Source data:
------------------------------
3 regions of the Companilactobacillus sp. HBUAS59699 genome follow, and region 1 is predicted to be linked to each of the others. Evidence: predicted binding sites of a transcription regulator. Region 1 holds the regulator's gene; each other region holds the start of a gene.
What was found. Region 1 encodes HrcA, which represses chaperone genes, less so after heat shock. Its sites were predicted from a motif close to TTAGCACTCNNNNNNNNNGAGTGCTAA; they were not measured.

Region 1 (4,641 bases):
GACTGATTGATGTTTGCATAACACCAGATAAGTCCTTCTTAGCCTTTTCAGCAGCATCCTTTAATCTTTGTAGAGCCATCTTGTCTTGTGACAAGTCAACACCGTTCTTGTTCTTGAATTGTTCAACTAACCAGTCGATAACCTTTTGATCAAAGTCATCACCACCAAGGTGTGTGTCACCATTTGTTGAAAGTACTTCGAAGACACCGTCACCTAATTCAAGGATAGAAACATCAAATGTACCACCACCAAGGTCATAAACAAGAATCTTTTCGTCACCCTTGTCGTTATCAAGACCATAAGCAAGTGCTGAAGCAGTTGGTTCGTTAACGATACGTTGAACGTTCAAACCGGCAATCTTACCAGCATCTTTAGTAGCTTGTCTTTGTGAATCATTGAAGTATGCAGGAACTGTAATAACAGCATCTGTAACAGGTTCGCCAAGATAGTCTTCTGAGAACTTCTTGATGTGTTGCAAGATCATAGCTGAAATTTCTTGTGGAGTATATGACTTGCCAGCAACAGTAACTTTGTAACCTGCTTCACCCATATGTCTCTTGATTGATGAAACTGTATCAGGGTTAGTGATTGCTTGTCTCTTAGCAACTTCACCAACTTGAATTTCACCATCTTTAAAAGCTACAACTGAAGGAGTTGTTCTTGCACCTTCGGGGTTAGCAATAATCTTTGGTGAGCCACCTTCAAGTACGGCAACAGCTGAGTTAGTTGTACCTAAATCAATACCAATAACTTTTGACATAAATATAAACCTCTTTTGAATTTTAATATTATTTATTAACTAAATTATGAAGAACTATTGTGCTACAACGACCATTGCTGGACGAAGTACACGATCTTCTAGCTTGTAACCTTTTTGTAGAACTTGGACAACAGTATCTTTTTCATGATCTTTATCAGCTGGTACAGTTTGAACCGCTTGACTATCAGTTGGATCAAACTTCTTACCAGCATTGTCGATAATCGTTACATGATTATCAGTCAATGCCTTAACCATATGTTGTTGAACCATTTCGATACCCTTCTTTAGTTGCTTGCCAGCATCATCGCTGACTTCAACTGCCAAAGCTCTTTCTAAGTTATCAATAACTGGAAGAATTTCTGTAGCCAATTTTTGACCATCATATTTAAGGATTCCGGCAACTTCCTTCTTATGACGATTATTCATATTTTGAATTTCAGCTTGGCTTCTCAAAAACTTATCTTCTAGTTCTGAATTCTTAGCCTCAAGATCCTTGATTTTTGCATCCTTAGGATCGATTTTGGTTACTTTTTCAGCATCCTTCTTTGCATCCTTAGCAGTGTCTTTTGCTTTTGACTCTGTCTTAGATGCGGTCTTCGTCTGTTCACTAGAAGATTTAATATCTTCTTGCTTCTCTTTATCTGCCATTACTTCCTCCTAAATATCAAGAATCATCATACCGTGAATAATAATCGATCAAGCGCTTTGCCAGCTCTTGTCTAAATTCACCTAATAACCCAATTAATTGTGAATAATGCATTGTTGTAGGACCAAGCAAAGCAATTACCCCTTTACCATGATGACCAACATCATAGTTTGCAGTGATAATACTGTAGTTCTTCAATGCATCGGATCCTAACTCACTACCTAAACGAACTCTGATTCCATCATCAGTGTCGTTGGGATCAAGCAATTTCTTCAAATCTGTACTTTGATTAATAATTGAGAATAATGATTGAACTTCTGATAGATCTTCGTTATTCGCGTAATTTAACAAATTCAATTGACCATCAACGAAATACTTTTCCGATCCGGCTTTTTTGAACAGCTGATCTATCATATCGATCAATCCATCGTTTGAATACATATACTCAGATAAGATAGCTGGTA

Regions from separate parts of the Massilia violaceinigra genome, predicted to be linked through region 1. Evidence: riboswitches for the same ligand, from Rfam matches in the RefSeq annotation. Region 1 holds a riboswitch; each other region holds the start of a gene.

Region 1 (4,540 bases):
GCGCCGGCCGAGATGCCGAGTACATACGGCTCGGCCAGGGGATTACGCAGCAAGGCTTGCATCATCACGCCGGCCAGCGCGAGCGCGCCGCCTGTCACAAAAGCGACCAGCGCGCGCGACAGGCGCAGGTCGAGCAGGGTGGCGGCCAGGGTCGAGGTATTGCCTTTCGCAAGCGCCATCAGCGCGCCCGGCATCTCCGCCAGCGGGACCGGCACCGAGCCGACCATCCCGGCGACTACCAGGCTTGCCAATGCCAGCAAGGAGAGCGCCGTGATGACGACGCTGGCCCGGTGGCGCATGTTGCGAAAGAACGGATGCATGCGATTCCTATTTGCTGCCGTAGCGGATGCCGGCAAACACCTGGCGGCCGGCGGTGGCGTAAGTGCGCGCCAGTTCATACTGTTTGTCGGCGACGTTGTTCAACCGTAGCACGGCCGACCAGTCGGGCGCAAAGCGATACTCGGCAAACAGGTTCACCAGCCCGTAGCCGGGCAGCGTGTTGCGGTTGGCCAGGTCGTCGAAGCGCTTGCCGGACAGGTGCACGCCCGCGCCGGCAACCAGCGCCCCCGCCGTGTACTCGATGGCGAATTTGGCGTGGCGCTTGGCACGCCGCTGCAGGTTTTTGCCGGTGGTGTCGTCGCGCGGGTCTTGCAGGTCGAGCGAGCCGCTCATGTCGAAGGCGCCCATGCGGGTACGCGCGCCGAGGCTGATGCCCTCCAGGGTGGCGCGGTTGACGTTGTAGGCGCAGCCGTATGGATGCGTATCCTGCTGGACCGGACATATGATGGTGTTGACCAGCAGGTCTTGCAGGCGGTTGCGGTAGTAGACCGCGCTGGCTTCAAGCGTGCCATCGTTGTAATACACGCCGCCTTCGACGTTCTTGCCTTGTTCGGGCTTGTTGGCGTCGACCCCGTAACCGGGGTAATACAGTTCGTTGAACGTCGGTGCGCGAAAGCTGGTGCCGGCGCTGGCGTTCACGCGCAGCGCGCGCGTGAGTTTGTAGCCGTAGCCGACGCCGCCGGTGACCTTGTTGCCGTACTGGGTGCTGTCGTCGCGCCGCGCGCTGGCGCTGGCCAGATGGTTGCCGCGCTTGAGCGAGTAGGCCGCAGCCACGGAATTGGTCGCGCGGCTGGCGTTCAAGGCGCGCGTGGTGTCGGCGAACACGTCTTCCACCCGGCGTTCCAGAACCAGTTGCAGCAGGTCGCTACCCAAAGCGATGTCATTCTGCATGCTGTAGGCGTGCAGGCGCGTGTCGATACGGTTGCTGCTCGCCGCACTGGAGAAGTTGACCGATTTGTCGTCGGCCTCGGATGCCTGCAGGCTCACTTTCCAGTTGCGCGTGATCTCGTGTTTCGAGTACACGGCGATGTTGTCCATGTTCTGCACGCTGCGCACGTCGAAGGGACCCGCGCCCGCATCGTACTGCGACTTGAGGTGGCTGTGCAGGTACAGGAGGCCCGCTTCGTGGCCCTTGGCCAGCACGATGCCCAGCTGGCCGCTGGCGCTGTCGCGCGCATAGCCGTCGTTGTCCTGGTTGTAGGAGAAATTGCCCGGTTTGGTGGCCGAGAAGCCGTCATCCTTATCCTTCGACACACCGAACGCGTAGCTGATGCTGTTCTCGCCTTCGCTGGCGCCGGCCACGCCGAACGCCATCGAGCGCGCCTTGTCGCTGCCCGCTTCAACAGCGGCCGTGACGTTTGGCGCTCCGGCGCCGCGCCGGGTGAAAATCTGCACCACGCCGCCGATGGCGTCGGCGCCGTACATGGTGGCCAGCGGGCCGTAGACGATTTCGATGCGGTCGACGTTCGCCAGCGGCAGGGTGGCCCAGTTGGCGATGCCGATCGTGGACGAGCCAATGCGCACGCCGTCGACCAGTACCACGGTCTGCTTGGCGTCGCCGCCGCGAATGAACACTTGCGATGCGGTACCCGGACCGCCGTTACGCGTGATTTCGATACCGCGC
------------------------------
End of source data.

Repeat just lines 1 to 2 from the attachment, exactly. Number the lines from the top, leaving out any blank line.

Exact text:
3 regions of the Companilactobacillus sp. HBUAS59699 genome follow, and region 1 is predicted to be linked to each of the others. Evidence: predicted binding sites of a transcription regulator. Region 1 holds the regulator's gene; each other region holds the start of a gene.
What was found. Region 1 encodes HrcA, which represses chaperone genes, less so after heat shock. Its sites were predicted from a motif close to TTAGCACTCNNNNNNNNNGAGTGCTAA; they were not measured.